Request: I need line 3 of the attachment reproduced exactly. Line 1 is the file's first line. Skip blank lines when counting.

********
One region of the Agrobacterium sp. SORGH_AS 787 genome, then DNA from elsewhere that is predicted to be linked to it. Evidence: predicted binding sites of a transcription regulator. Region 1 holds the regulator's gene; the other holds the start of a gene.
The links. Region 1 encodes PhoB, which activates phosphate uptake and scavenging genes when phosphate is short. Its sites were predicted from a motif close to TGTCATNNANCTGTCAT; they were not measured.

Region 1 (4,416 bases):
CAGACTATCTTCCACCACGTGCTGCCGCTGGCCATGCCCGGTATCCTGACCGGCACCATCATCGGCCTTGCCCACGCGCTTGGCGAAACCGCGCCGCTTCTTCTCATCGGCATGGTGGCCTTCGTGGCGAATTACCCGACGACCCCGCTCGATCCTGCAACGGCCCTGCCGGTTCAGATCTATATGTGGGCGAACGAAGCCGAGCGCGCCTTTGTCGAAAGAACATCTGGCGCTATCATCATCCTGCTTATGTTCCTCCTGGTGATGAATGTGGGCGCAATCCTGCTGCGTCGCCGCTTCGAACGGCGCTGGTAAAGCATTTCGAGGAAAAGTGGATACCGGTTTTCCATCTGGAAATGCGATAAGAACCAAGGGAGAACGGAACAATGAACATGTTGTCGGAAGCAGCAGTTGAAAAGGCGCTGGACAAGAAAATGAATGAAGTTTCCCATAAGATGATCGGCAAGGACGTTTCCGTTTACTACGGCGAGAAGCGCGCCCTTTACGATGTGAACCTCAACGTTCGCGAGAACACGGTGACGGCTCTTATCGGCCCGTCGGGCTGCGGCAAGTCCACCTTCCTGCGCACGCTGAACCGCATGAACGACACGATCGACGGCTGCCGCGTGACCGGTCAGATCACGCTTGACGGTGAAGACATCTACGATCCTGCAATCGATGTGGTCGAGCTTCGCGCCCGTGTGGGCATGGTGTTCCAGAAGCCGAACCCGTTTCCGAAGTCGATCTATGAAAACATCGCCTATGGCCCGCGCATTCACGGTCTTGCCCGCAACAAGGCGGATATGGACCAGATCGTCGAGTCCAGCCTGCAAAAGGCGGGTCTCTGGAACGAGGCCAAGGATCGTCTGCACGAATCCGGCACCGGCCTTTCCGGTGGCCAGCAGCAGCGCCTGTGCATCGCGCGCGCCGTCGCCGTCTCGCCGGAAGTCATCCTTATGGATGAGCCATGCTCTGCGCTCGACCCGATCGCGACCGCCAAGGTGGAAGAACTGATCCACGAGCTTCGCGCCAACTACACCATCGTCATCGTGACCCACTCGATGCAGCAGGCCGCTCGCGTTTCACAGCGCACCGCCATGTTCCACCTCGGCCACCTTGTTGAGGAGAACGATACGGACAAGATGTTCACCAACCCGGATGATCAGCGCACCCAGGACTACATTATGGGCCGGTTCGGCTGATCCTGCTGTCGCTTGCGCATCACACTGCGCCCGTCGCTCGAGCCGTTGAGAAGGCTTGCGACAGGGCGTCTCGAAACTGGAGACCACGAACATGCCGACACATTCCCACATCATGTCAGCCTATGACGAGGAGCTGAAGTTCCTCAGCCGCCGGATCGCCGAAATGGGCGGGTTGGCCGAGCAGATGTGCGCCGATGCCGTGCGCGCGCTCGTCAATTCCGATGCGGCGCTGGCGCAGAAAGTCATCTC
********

Region 1 (4,416 bases):